Why BJP is going to need its disgruntled allies and more to get a simple majority in 2019

Mood of the Nation poll says it could be a close call for both the NDA and the UPA, with neither getting a majority.

 |  4-minute read |   17-08-2018
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Narendra Modi’s stunning victory in 2014 — in which the BJP got a full majority on its own, the first time any party had done so in 25 years — changed the political landscape of the country. It held the promise of political stability and a decisive government. Many considered it a great boon for the country. However, as often happens, boons come with their own curse. In this case, it was hubris. The BJP ignored its allies.

Oldest ally Shiv Sena is in a sulk in Maharashtra. The TDP’s N Chandrababu Naidu walked out of the NDA this March, alleging unfair treatment and neglect. The Shiromani Akali Dal is upset. Their back-again ally in Bihar, the JD(U), is bristling. The NDA has remained headless since 2013 and allia­nce members have not met since 2015. All this assumes great significance now as our latest India Today-Karvy Insights Mood of the Nation (MOTN) poll shows that the BJP is going to need every one of these disgrun­tled allies and more if it has to get a simple majority in 2019.

Yet, in spite of the attrition of allies, Prime Minister Narendra Modi remains head and shou­lders above other leaders: 49 per cent of the respondents feel he is best suited to be the next prime minister. What is worrying for the BJP, however, is that our poll shows Rahul Gandhi closing in. With 27 per cent of the respondents endorsing the Congress president for the post of PM, the gap between him and Prime Minister Modi has narrowed to just 22 percentage points, from 55 percentage points in January 2017. Besides, with the opposition parties attempting to form a mahagathbandhan (grand alliance), the BJP has even greater cause for anxiety.

mag-cover_081718020106.jpgIndia Today cover story, Back to Coalitions, for August 27, 2018.

Two hypothetical MOTN scenarios, where the unity of the opposition parties is high, point to the fact that it could be a close call for both the NDA and UPA, with neither getting a majority. In which case, it will be a triumph of arithmetic over personality. The battle then will not be Modi versus the rest but NDA+ versus UPA+. There have been early signs of this, in the drama in Bengaluru after the Karnataka poll results and in the bypoll victories in Uttar Pradesh. This is why allies are going to matter most for the BJP, and it has to be prepared to manage a coalition without a majority of its own.

The NDA is working hard to ensure the people don’t get a chance to find out. It has slo­wly started adding on allies, from Telangana chief minister K. Chandrashekar Rao to YSR Congress leader Jaganmohan Reddy in Andhra Pradesh and the AIADMK in Tamil Nadu. The Naveen Patnaik-led Biju Janata Dal also helped NDA candidate Hari­vansh Narayan Singh of the JD(U) win the recent election for deputy chairperson of the Rajya Sabha. It also showed the BJP’s ability to patch up with disgruntled allies such as the Nitish Kumar-led JD(U).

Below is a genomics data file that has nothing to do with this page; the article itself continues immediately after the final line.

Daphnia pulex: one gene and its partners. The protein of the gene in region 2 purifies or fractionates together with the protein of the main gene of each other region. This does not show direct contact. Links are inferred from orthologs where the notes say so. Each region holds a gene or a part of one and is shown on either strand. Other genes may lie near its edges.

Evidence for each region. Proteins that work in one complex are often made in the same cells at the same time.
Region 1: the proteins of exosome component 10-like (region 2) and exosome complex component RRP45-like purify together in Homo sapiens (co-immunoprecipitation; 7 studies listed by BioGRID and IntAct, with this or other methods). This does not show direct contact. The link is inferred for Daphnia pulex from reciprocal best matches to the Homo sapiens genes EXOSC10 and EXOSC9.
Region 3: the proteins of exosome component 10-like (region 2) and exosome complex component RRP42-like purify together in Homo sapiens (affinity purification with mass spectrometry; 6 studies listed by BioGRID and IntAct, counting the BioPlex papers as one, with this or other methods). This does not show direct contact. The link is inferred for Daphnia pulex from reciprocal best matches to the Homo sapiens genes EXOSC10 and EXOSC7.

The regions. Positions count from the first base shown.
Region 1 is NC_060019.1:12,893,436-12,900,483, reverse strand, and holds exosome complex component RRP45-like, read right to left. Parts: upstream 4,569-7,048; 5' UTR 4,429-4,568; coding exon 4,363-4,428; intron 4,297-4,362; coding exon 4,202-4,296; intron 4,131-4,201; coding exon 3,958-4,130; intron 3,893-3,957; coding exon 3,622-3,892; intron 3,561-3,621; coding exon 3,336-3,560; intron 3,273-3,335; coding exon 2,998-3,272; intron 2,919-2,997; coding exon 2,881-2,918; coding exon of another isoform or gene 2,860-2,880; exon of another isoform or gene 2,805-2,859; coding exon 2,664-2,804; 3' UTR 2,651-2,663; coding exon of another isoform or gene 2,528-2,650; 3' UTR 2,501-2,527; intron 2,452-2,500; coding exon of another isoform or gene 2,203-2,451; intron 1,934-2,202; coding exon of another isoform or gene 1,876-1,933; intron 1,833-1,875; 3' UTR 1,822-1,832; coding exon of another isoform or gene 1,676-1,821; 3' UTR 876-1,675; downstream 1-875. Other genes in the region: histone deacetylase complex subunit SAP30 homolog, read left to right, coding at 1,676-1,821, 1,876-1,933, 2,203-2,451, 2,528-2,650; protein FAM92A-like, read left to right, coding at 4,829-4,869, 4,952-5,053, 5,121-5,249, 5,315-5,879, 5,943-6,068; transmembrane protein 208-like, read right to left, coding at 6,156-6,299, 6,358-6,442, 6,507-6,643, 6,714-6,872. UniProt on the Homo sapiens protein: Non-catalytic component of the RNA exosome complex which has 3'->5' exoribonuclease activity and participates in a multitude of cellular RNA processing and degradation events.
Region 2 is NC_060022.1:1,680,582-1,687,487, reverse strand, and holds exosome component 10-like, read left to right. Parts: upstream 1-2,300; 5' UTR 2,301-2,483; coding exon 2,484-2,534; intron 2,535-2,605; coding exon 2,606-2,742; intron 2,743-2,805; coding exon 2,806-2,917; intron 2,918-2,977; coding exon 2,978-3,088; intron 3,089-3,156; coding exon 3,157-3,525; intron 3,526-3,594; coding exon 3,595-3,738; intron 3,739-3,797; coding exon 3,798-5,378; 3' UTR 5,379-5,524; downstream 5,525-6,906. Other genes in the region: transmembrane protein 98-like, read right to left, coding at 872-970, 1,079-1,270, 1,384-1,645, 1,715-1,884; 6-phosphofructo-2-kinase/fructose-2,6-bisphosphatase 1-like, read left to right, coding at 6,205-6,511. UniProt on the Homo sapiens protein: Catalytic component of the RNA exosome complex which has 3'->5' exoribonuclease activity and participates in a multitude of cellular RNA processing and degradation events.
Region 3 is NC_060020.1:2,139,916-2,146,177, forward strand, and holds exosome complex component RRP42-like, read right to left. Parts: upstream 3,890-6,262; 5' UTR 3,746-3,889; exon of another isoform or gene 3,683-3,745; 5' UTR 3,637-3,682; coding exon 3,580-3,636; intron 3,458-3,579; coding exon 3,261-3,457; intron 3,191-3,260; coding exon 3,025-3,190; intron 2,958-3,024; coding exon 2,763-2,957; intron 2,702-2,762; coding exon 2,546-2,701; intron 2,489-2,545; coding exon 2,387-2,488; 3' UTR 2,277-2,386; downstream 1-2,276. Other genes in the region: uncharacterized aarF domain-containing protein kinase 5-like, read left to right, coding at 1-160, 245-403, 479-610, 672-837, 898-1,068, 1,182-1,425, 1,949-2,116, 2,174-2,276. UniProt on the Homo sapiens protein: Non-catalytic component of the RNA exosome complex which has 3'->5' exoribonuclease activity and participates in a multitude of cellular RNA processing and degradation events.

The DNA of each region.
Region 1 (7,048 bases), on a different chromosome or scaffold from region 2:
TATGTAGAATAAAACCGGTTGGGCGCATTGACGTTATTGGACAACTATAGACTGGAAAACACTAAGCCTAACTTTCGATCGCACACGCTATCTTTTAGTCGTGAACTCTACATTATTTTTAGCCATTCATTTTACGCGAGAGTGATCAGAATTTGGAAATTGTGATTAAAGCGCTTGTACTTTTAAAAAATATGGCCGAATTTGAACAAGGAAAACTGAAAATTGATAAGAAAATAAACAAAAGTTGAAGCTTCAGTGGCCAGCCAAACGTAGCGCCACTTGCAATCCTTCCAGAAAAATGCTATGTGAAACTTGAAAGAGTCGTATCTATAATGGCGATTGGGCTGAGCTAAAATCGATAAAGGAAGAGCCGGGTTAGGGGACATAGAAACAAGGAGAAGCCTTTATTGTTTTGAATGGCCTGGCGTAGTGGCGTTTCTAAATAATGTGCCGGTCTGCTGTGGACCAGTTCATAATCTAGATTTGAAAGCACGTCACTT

Similarly, the Congress is pushing for a pre-poll alliance with strong regional parties, such as the TMC, SP and BSP. All of them have been bitter rivals in the past, but are united in their ambition to oust the Modi-led BJP government.

So the big question for the two blocks is how to maintain existing allies and find as many as they can with pre- and post-poll alliances. In all probability, we are heading once again towards an era of coalitions.

Undoubtedly, the Modi government has been on steroids, launching new schemes and revamping old ones, combined with major institutional reforms. The next elections will be a big test of the success of its major schemes. According to our poll, the BJP will be on a sticky wicket if it is going to rely only on its achievements to get votes, as the satisfaction with their performance is sliding, specially on the jobs front. The other worrying finding is that caste violence has emerged as the biggest threat to internal security, ahead of cross-border terrorism and communal violence, in our survey. Hopefully, this will be kept out of electioneering.

Psephologist-turned-politician Yogendra Yadav put it well when he said the BJP will win the next elections because of 3 Ms—Modi, Media and Machine (election). He could have added another M—Money. To counter the Ms, he advises three Ps—Principles, Policy and Political Roadmap. At the moment, the mahagathbandhan seems to lack these.

That aside, what any contender for power must offer is — hope. That’s what Modi did in 2014. Where that hope will come from, nobody knows yet. But never underestimate the wisdom of the Indian voter. Many a mighty have made that mistake.

(India Today Editor-in-Chief's note for cover story, Back to Coalitions; August 27, 2018.)

Also read: 71 years of Independence: How free are we?


Aroon Purie Aroon Purie @aroonpurie

The writer is chairman and editor-in-chief of the India Today Group.

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